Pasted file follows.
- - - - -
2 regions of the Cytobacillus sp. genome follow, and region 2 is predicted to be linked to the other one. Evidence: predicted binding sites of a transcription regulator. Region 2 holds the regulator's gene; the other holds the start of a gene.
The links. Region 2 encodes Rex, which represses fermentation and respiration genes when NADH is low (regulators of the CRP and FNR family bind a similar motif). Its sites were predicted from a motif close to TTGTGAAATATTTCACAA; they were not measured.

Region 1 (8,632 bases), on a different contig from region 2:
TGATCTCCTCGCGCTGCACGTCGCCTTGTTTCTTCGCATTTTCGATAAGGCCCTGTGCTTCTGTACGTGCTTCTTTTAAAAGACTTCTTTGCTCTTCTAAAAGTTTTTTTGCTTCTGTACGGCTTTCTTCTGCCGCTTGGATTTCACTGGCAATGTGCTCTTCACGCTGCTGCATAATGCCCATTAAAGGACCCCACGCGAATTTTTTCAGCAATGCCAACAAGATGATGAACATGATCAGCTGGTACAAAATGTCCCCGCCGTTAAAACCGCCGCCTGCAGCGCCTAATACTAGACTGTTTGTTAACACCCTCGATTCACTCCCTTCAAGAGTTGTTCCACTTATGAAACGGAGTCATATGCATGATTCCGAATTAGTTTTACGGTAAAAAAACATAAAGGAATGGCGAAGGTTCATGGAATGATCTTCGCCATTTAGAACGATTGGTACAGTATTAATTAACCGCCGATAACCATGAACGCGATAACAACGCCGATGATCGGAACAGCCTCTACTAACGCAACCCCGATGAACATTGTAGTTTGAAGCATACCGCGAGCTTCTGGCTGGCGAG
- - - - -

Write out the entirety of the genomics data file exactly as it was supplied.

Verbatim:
2 regions of the Cytobacillus sp. genome follow, and region 2 is predicted to be linked to the other one. Evidence: predicted binding sites of a transcription regulator. Region 2 holds the regulator's gene; the other holds the start of a gene.
The links. Region 2 encodes Rex, which represses fermentation and respiration genes when NADH is low (regulators of the CRP and FNR family bind a similar motif). Its sites were predicted from a motif close to TTGTGAAATATTTCACAA; they were not measured.

Region 1 (8,632 bases), on a different contig from region 2:
TGATCTCCTCGCGCTGCACGTCGCCTTGTTTCTTCGCATTTTCGATAAGGCCCTGTGCTTCTGTACGTGCTTCTTTTAAAAGACTTCTTTGCTCTTCTAAAAGTTTTTTTGCTTCTGTACGGCTTTCTTCTGCCGCTTGGATTTCACTGGCAATGTGCTCTTCACGCTGCTGCATAATGCCCATTAAAGGACCCCACGCGAATTTTTTCAGCAATGCCAACAAGATGATGAACATGATCAGCTGGTACAAAATGTCCCCGCCGTTAAAACCGCCGCCTGCAGCGCCTAATACTAGACTGTTTGTTAACACCCTCGATTCACTCCCTTCAAGAGTTGTTCCACTTATGAAACGGAGTCATATGCATGATTCCGAATTAGTTTTACGGTAAAAAAACATAAAGGAATGGCGAAGGTTCATGGAATGATCTTCGCCATTTAGAACGATTGGTACAGTATTAATTAACCGCCGATAACCATGAACGCGATAACAACGCCGATGATCGGAACAGCCTCTACTAACGCAACCCCGATGAACATTGTAGTTTGAAGCATACCGCGAGCTTCTGGCTGGCGAG